Continuing with the Friday “Cooking Calamities” posts. This week’s comes from Lesley Ann McDaniel. Here, she tattles on others–especially her dog Portia. I hope you get a good giggle out of it.
When I started to think about humorous experiences I could share from all my years of cooking, the funniest thing happened—absolutely nothing came to mind. It was as if I had never had a kitchen calamity in my life.
Now, I’m here to tell you, that’s not the case. Lots have things have gone afoul in the mess hall on my watch. It’s just that none of them have been particularly funny. Sure, I’ve had my share of sauces that failed to thicken and potatoes that turned odd shades of grey, but that’s pretty standard stuff for the amateur chef. Really more tragedy than comedy.
I decided it’s easier to find humor in other people’s calamities. Like the time a friend of mine made grasshopper shakes in my mom’s kitchen. He removed the lid while the blender was running, dooming my poor mom to find mysterious green spots in obscure recesses of her kitchen for years after. Or the time I awoke to the blare of the fire alarm and got up to find a kitchen full of smoke and a black lump in a pan on the red hot stove burner. My roommate learned the hard way what happens to an egg after the hardboiled stage if you forget about it and go to bed.
But the story I want to share involves Portia, a dog I used to have. To hear me talk, you would get the impression that Portia was the perfect pet, but that’s only because I hold her up as an example to my current dog, Rio, who’s somewhat discipline-challenged. Don’t tell Rio, but Portia wasn’t exactly an angel either.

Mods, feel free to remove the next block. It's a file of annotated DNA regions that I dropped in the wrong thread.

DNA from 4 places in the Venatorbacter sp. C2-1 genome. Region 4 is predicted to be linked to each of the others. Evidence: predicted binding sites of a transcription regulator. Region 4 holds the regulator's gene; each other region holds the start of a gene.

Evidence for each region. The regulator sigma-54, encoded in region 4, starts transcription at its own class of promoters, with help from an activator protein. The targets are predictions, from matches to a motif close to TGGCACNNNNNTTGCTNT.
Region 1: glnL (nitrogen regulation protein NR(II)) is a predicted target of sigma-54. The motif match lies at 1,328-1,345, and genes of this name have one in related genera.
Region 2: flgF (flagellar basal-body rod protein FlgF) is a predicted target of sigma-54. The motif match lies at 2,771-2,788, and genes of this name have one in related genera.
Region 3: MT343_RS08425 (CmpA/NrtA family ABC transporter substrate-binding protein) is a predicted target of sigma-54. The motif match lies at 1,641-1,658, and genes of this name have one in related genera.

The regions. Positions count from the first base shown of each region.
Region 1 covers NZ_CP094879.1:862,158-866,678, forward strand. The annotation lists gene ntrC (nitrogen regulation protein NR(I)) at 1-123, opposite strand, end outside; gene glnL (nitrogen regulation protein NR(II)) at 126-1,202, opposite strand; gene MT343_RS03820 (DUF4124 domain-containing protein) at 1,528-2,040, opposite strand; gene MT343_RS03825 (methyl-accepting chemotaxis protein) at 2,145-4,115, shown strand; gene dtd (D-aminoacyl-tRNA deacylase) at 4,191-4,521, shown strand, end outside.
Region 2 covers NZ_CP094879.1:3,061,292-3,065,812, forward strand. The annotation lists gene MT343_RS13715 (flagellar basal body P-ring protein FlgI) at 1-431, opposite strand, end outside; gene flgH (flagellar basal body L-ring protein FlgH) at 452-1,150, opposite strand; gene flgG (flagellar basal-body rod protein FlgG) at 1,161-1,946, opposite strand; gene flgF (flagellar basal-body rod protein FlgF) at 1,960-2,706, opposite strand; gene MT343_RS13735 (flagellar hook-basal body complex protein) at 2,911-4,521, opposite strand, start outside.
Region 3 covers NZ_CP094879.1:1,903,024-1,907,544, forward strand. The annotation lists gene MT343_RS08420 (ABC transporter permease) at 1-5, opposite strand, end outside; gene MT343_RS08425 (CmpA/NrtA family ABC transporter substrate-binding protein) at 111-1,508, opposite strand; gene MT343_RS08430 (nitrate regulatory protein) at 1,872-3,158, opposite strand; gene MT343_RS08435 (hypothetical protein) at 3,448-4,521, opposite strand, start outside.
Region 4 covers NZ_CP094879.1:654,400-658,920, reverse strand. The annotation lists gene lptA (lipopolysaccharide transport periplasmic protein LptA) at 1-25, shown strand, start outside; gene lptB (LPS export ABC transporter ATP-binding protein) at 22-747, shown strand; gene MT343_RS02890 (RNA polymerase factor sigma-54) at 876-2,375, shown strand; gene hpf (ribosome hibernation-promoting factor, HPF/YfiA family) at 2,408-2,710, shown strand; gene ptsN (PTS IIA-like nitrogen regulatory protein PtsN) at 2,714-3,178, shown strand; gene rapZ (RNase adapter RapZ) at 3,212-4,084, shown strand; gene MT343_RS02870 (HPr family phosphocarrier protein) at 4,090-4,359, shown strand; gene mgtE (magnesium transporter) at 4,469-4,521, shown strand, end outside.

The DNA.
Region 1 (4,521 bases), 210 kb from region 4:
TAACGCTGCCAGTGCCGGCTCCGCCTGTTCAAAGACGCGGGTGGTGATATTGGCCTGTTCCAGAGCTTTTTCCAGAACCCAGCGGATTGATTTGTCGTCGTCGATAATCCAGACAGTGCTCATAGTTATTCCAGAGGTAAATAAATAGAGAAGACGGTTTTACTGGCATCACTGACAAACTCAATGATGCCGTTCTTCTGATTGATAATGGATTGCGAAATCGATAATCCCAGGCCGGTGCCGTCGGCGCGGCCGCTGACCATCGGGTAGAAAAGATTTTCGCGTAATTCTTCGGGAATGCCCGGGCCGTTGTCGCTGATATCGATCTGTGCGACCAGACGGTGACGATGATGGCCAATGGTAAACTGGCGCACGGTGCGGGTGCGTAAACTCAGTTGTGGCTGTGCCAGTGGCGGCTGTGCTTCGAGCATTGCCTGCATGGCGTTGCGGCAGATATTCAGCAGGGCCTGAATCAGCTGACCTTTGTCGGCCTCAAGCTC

This happened years ago when I was away at college and had left my beloved and perfect Portia in the care of my parents.
One day my mom took a ham out of the oven just as the doorbell rang. She went to answer the door and was gone for less than a minute. When she returned to the kitchen, the smell of ham lingered in the air, but all she saw was an empty pan on the table and my dog sitting in the middle of the kitchen floor licking her lips. There wasn’t a shred of evidence beyond the circumstantial, and my smart dog was never convicted. That night, she went without her Alpo, and my parents went out to eat.
When it comes to meat, no canine can be trusted.
LESLEY ANN MCDANIEL writes romance, romantic suspense, and young adult fiction. Her first two books “Lights, Cowboy, Action”, and “Saving Grace” are available at her website www.lesleyannmcdaniel.com or on Amazon http://amzn.to/1a2Rlnf.
Cover by Lynnette Bonner, IndyCoverDesign